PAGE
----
Primary and secondary schools outside the urban centers that struggle with no or unreliable power supply are the rule rather than the exception. We therefore see little schools that provide computer education in the rural environment.

At the same time we see that the teacher that operate in these difficult contexts have very little computer and IT skills themselves. They have mostly been trained in computer-less environments themselves. Even if they have mastered the basic skills as a computer user, almost all miss the skills to set up a computer lab for the students.

This situation puts a huge burden on efforts to bridge the digital divide. Where we need to train the young pupils and adolescents to engage in the digital world we leave large groups behind because of poor power supply and lack of skills to setup and run a computer lab.

SolarCubed provides a solution that addresses these two issues. SolarCubed aims to bring the power and opportunities that information and communication technologies–like computers–offer to developing communities of the world.Their solution is simple set-up, all-in-one solution that combines two 90W solar panels and a DC charge controller, which enables computing in off-grid and resource constrained locations.


The solution is simple and can be effective if the parts that are used are available in the local context. The fact that no installation is needed provides a good answer for the lecturers that have limited IT skills.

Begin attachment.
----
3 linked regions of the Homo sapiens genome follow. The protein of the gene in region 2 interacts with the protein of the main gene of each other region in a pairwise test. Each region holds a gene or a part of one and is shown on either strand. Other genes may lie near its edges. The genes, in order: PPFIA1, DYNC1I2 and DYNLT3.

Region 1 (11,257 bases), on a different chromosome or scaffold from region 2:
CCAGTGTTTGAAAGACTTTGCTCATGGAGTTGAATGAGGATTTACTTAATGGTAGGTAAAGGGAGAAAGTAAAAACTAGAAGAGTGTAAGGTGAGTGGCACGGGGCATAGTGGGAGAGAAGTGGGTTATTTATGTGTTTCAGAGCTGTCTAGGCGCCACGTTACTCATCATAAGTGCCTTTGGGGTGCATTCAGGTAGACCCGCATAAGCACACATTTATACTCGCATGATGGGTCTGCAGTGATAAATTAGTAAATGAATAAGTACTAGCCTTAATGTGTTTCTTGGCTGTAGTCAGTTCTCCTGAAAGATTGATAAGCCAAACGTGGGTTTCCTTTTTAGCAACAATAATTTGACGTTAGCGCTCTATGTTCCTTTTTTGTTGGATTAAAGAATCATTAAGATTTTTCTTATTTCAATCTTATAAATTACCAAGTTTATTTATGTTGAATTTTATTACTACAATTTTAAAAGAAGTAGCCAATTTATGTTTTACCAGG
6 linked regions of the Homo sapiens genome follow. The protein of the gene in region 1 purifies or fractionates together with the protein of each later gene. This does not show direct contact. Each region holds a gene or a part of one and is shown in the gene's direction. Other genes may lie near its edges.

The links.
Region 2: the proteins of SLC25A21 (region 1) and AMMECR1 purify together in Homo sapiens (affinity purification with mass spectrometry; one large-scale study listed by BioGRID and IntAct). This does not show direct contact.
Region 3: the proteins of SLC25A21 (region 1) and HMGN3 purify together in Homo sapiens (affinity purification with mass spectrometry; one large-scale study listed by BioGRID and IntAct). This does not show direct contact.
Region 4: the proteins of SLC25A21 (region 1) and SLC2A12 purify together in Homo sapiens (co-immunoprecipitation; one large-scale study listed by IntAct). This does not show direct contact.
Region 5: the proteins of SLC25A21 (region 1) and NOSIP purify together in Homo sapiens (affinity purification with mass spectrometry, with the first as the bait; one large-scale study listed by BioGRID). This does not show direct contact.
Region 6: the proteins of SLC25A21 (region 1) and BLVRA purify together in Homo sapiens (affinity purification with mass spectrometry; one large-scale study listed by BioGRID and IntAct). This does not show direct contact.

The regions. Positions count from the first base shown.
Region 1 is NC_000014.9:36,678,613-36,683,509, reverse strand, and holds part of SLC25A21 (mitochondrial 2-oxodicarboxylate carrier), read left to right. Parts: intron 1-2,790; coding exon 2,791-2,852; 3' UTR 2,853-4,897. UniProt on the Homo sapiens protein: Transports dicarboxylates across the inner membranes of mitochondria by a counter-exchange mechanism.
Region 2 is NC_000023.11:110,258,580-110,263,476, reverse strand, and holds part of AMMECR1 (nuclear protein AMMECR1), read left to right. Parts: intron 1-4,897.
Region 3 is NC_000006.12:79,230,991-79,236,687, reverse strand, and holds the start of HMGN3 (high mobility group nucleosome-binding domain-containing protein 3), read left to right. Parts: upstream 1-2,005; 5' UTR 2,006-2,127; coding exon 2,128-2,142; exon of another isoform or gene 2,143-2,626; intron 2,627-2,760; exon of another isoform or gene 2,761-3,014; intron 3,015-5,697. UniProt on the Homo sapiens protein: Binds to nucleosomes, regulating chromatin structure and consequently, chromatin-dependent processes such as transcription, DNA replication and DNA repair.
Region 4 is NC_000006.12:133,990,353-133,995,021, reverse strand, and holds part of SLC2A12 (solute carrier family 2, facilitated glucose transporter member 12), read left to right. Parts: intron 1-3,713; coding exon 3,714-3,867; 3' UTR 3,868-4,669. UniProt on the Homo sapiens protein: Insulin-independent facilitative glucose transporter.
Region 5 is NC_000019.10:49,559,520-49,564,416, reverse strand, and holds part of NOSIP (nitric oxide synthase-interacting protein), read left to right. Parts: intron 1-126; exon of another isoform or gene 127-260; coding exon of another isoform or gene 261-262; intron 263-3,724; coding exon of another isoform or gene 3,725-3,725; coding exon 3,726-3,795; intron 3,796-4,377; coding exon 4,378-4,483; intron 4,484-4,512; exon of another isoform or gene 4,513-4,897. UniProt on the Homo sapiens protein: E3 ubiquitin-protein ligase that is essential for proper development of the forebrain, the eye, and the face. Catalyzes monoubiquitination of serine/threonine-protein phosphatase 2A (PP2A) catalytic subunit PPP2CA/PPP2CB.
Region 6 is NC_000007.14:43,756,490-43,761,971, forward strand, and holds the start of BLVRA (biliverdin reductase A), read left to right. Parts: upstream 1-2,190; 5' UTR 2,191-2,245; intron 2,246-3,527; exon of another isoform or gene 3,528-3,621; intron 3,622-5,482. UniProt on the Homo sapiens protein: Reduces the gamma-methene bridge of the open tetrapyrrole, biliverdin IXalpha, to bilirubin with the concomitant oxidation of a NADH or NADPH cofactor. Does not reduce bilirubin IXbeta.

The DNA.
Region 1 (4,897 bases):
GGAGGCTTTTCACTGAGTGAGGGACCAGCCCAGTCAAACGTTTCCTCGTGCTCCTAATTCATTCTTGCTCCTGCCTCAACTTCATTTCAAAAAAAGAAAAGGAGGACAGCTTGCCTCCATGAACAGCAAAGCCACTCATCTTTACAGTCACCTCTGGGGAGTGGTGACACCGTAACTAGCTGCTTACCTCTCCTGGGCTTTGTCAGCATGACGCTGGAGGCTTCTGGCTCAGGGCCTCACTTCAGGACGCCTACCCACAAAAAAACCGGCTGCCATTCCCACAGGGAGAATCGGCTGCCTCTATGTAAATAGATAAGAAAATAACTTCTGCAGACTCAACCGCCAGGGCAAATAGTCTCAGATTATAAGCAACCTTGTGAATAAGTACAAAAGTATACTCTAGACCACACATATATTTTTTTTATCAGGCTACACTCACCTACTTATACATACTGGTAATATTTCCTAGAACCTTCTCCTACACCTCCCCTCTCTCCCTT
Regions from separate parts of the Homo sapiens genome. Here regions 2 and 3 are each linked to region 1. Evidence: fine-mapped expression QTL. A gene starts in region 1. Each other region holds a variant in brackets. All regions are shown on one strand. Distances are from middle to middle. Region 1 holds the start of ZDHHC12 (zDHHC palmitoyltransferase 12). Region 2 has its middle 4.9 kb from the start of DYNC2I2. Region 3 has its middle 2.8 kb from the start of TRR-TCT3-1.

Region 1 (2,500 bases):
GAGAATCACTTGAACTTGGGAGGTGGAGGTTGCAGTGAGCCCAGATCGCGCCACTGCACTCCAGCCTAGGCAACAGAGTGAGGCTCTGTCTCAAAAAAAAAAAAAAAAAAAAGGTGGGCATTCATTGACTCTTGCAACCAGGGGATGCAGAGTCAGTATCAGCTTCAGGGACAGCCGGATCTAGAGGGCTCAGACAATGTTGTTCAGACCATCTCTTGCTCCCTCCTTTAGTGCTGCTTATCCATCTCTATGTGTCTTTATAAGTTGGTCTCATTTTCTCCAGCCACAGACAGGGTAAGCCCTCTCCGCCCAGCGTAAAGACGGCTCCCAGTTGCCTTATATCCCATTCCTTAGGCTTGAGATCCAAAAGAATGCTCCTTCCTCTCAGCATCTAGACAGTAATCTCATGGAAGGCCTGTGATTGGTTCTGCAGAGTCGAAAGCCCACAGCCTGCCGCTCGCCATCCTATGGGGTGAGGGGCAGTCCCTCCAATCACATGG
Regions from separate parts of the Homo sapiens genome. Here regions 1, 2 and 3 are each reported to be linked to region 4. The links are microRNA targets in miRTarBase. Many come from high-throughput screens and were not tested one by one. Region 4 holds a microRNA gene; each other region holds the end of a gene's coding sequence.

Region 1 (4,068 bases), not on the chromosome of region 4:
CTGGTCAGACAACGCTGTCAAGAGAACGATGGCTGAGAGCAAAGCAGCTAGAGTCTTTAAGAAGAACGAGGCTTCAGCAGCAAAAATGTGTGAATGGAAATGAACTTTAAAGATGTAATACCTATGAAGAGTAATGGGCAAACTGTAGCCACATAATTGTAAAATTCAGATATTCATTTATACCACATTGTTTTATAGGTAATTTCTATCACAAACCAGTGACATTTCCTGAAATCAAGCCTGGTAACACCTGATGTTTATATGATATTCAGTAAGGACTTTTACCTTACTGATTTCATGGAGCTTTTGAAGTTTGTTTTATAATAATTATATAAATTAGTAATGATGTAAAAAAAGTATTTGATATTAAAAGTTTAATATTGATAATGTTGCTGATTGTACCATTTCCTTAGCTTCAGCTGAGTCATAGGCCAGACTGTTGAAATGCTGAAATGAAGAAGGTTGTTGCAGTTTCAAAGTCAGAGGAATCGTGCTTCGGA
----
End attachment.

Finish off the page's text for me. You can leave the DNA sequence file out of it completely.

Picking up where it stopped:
From a western perspective, the price is affordable. At $9,350 a base configuration is offered which contains:

  • 6 x Intel Classmate Laptops
  • 2 x 95W, 24V Solar Panels
  • 1 x Proprietary Charge Controller
  • Cables and Hardware
  • 1 x Shipping Container / Student Learning Center Table

In many rural schools in Africa this mean 1 or 2 year salaries of a teacher or up to a quarter of the yearly budget of the primary school. That will make adoption a tough decision.

The SolarCubed solution does not seem to foresee in an internet connection, so the software and reference materials on the computers determine their usability. A computer alone will do little for the rural schools and it is hoped that the SolarCubed will be delivered with a wide range of textbooks and reference books (see this recent comment in the NYT) and at least an offline version wikipedia. The last challenge is well explained by Jordan Hu in this blog post.

To get the maximum out of the new computer setup in the school, a teaching program for the teacher will also have to be included. In most cases the teachers have never been trained to teach computer classes to the pupils in their schools. We will therefore have to guide them, step-by-step.

SolarCubed is an interesting new idea that addresses some of the real issues in ICT in rural schools but has a too strong technology focus. This focus needs to be merged with at least information and usage perspectives in order to provide the all-in-one solutions that is promised on the website. It would be great to see SolarCubed merge with content providers.